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    Software name: appdown
    Software type: Microsoft Framwork

    size: 189MB


    Software instructions

      The aide-de-camp laughed like a rustic and vanished. "Smith," said the Major, "your eyes are--""We have been to the Great Wall, and it was a journey not to be forgotten in a minute. We found that we should have to travel a hundred miles each way, and that the roads were as bad as they usually are in most parts of China. We went on horseback, but took a mule litter along for use in case of accidents, and to rest ourselves in whenever one of us should become weary of too much saddle. There are no hotels of any consequence, and so we had to take the most of our provisions from Pekin. We did the same way as when we went from Tien-tsin; that is, we hired a man to supply all the necessary horses and mules for a certain price to take us to the wall and back; and if any of them should fall sick on the road, he was to furnish fresh ones without extra charge. We were advised to make the bargain in this way, as there was a danger that some of the horses would get lame; and if there were no provision for such a case, we should have to pay very high for an extra animal. The Chinese horse-owners are said to be great rascalsalmost equal to some American men who make a business of buying and selling saddle and carriage animals. Doctor Bronson says he would like to match the shrewdest Chinese jockey we have yet seen with a horse-dealer that he once knew in Washington. He thinks the Yankee could give the Chinese great odds, and then beat him.

      CANAL SCENE SOUTH OF SHANGHAI. CANAL SCENE SOUTH OF SHANGHAI."The Japanese currency," said Doctor Bronson, "has had a somewhat checkered career. Previous to the coming of the foreigners, the currency consisted of gold, silver, copper, and bronze coins. The Daimios had money of their own, and some of them had issued paper kinsats, or money-cards. These were on thick paper, like card-board, and they circulated freely, though sometimes at a discount, owing to the difficulty of redemption or the wasteful ways of the prince by whom they were put forth. The old coins were oval or oblong, and the lower denominations had a square hole in the centre, so that they could be strung on a wire or on a cord. The gold coins were known as 'kobans,' while the silver ones had the general name of 'boos.' There were fractions of each, and they had their names, just as our half and quarter dollars have their distinctive names. The unit of the silver coin was a 'boo,' and it was always called 'ichiboo,' or one boo. The word ichi means one, but the early visitors supposed it was a part of the name of the coin. Thus we read in books of twenty years ago that the writer paid 'one ichiboo' or 'two ichiboos' for certain purchases. It is the same as if some one writing of America should say that he paid 'one one-dollar' or 'two one-dollars' for what he had bought.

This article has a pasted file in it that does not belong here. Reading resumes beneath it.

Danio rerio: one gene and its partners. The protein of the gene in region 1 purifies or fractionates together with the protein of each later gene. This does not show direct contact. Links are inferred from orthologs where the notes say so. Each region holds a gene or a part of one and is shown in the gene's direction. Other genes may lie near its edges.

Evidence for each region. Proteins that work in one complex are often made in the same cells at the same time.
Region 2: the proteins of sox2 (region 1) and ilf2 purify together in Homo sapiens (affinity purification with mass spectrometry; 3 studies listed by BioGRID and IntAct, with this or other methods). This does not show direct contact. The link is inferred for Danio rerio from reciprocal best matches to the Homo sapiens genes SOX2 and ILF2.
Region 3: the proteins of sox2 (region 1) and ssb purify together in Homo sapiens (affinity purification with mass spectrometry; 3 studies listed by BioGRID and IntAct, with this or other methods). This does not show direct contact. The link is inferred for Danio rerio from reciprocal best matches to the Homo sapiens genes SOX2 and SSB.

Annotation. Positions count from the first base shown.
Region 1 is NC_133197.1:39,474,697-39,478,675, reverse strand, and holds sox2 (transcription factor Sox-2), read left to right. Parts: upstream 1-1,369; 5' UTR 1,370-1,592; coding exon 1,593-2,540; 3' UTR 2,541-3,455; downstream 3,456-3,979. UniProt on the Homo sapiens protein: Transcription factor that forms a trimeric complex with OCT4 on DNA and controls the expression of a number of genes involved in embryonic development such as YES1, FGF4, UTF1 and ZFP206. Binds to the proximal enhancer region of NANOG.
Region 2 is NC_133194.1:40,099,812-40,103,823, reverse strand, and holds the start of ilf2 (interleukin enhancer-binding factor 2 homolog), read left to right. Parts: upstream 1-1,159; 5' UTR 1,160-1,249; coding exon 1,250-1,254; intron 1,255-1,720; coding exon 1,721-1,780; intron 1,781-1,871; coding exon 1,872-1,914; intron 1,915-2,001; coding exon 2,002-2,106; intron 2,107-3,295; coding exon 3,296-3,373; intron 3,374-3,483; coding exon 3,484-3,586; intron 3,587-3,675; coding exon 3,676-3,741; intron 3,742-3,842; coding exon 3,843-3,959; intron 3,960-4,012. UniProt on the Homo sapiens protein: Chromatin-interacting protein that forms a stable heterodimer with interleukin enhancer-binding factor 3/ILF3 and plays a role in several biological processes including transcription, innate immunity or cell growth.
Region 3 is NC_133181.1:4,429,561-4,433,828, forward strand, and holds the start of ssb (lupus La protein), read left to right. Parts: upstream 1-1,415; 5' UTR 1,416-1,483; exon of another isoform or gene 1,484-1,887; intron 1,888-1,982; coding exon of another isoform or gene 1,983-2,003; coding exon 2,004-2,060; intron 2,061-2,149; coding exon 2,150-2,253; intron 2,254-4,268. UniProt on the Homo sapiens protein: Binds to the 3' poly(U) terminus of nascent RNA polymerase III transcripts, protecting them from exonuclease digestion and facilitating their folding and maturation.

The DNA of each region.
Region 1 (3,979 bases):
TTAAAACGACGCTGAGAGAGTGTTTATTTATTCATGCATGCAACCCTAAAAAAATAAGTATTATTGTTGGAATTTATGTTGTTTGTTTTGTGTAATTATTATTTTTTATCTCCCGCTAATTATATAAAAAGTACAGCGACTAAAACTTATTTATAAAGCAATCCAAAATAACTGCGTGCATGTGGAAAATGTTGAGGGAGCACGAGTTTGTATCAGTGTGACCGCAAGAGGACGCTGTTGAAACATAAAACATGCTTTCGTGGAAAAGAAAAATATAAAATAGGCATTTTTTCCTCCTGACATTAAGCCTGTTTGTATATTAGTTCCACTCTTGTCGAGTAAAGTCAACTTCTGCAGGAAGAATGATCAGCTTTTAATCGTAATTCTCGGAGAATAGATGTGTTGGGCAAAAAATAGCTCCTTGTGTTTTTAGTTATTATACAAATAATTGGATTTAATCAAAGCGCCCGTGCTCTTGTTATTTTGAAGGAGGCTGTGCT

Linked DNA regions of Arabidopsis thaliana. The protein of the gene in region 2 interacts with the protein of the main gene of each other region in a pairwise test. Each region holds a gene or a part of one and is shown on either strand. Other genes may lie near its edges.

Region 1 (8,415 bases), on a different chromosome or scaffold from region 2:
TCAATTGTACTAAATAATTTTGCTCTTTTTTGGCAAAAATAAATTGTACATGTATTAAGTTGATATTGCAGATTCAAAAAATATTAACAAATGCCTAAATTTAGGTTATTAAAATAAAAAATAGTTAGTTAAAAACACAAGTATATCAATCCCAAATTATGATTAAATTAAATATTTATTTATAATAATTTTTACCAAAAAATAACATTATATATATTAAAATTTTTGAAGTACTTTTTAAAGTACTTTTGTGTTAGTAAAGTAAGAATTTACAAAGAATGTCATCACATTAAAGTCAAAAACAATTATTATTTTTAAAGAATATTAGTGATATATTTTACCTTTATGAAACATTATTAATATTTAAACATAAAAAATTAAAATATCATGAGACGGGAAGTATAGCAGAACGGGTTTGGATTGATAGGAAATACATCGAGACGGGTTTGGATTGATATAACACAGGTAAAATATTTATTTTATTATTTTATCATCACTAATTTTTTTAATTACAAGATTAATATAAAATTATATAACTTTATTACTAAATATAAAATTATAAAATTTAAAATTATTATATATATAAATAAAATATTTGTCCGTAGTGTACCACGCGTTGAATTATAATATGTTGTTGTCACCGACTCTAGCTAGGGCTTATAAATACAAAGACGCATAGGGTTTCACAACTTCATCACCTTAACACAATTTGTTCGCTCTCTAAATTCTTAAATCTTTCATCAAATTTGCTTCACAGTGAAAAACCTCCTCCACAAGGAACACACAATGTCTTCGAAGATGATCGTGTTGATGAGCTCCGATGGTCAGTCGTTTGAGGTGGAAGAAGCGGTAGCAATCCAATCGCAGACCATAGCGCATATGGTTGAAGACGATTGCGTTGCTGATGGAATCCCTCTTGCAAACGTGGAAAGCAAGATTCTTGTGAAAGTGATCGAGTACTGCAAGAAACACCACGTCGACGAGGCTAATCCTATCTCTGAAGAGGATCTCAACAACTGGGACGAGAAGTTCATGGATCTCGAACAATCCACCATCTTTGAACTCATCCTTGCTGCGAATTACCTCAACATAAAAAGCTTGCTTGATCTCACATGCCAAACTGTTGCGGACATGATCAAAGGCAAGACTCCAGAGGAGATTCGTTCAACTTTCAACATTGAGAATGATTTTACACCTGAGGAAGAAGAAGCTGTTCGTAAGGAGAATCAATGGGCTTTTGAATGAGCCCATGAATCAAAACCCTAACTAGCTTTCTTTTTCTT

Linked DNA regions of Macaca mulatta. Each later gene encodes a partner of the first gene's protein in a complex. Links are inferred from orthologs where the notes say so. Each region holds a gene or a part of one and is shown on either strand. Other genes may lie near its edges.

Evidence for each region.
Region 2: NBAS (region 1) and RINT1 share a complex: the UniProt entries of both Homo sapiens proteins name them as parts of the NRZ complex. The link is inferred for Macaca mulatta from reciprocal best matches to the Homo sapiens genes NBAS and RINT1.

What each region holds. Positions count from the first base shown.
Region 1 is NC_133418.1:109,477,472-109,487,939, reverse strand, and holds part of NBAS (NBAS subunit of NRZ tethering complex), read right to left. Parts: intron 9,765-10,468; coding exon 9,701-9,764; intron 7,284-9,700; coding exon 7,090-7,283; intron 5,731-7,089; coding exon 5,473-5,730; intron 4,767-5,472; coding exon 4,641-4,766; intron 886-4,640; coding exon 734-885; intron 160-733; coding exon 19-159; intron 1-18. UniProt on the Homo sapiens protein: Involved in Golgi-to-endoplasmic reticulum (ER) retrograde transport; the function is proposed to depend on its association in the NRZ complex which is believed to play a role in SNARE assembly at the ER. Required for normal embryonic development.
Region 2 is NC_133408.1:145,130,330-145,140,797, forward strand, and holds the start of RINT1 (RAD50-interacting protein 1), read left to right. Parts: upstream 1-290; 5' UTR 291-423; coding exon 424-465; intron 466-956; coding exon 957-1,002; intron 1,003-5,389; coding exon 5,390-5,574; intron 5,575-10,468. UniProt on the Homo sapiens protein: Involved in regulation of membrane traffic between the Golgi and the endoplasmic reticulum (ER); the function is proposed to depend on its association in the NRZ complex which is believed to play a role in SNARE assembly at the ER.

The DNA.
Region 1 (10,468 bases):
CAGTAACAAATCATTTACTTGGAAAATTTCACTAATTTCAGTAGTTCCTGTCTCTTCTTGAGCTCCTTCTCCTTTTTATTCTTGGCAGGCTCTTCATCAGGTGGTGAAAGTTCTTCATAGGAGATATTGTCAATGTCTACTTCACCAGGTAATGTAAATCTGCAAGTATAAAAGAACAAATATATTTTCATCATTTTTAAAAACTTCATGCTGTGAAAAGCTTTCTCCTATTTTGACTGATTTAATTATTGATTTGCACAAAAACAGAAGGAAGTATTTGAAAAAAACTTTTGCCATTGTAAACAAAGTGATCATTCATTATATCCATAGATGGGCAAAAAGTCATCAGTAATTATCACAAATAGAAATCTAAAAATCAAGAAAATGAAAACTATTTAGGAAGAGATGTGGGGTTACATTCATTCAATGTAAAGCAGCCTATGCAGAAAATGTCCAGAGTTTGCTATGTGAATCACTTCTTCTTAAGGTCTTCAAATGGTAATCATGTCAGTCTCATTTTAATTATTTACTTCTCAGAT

He selected a robe of a delicate blue, and finely embroidered with silk of various colors. The embroideries represented flowers and leaves in curious combinations; and when the robe was placed on a frame where the light could fall full upon it, Frank thought he had never seen anything[Pg 241] half so pretty. And it is proper to add that he bought two of these robes. Why he should buy two, when he had only one sisterand she would not be likely to want two wrappers of the same kindI leave the reader to guess.


      To show him how little I cared for any girl's age whose father preferred not to mention it, I reverted to his sister and brother. She was in New Orleans, he said, with her nieces, but might at any moment be sent into the Confederacy, being one of General Butler's "registered enemies." The brother was--

      If he had not said please he should have ho'd and hullo'd in vain, but at that word I turned. Before I had covered half the distance I read New Orleans! my dear, dear old New Orleans! in every line of those ladies' draperies, and at twenty-five yards I saw one noble family likeness in all four of their sweet faces. Oh, but those three maidens were fair! and I could name each by her name at a glance: Camille, Ccile, Estelle; eighteen, nineteen, twenty!

      But they were at the port of Osaka and Kioto, and their thoughts were[Pg 271] turned towards those important cities. There was no difficulty in going there, as the railway was in operation to Osaka, twenty miles, and to Kioto, thirty miles farther on. But Frank was seized with an idea, which he lost no time in communicating to his friends. It was this:





      Several times they came suddenly upon villages, and very often these discoveries were quite unexpected. As they rode along the valley narrowed, and the hills became larger and more densely covered with trees. By-and-by they halted at a wayside tea-house, and were told to leave the little carriages and rest awhile. Frank protested that he was not in need of any rest; but he changed his mind when the Doctor told him that they had reached one of the objects of their journey, and that he would miss an interesting sight if he kept on. They were at the shrine of Dai-Boots.